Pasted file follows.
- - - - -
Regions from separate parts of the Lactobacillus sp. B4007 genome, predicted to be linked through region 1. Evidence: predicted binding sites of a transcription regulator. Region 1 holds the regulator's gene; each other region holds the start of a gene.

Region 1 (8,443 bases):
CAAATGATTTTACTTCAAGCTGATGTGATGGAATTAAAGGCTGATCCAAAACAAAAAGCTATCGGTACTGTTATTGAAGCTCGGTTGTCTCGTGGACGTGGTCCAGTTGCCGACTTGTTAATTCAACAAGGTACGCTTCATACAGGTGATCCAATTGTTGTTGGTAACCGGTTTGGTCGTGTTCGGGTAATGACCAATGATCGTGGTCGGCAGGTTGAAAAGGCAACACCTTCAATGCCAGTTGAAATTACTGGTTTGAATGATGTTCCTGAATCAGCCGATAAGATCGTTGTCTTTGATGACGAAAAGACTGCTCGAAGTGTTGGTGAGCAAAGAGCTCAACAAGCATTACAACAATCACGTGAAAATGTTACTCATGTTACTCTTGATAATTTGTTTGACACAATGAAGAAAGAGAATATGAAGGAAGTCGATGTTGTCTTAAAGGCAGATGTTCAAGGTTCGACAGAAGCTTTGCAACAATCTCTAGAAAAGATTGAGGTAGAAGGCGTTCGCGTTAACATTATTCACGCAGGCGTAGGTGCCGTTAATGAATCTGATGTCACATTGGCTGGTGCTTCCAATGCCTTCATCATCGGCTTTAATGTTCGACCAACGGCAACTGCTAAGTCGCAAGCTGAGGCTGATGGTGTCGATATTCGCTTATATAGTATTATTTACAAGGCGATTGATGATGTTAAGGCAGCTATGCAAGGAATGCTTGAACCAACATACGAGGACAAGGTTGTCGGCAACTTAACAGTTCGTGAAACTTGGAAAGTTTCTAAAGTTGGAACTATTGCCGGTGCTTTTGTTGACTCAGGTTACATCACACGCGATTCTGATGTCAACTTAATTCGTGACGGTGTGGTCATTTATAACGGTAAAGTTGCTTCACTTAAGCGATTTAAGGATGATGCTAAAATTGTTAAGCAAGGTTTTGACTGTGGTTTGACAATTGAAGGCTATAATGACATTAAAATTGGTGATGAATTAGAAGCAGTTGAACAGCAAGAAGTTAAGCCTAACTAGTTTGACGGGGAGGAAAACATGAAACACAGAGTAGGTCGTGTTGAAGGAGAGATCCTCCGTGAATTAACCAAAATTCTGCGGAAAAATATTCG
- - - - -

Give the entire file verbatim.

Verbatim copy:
Regions from separate parts of the Lactobacillus sp. B4007 genome, predicted to be linked through region 1. Evidence: predicted binding sites of a transcription regulator. Region 1 holds the regulator's gene; each other region holds the start of a gene.

Region 1 (8,443 bases):
CAAATGATTTTACTTCAAGCTGATGTGATGGAATTAAAGGCTGATCCAAAACAAAAAGCTATCGGTACTGTTATTGAAGCTCGGTTGTCTCGTGGACGTGGTCCAGTTGCCGACTTGTTAATTCAACAAGGTACGCTTCATACAGGTGATCCAATTGTTGTTGGTAACCGGTTTGGTCGTGTTCGGGTAATGACCAATGATCGTGGTCGGCAGGTTGAAAAGGCAACACCTTCAATGCCAGTTGAAATTACTGGTTTGAATGATGTTCCTGAATCAGCCGATAAGATCGTTGTCTTTGATGACGAAAAGACTGCTCGAAGTGTTGGTGAGCAAAGAGCTCAACAAGCATTACAACAATCACGTGAAAATGTTACTCATGTTACTCTTGATAATTTGTTTGACACAATGAAGAAAGAGAATATGAAGGAAGTCGATGTTGTCTTAAAGGCAGATGTTCAAGGTTCGACAGAAGCTTTGCAACAATCTCTAGAAAAGATTGAGGTAGAAGGCGTTCGCGTTAACATTATTCACGCAGGCGTAGGTGCCGTTAATGAATCTGATGTCACATTGGCTGGTGCTTCCAATGCCTTCATCATCGGCTTTAATGTTCGACCAACGGCAACTGCTAAGTCGCAAGCTGAGGCTGATGGTGTCGATATTCGCTTATATAGTATTATTTACAAGGCGATTGATGATGTTAAGGCAGCTATGCAAGGAATGCTTGAACCAACATACGAGGACAAGGTTGTCGGCAACTTAACAGTTCGTGAAACTTGGAAAGTTTCTAAAGTTGGAACTATTGCCGGTGCTTTTGTTGACTCAGGTTACATCACACGCGATTCTGATGTCAACTTAATTCGTGACGGTGTGGTCATTTATAACGGTAAAGTTGCTTCACTTAAGCGATTTAAGGATGATGCTAAAATTGTTAAGCAAGGTTTTGACTGTGGTTTGACAATTGAAGGCTATAATGACATTAAAATTGGTGATGAATTAGAAGCAGTTGAACAGCAAGAAGTTAAGCCTAACTAGTTTGACGGGGAGGAAAACATGAAACACAGAGTAGGTCGTGTTGAAGGAGAGATCCTCCGTGAATTAACCAAAATTCTGCGGAAAAATATTCG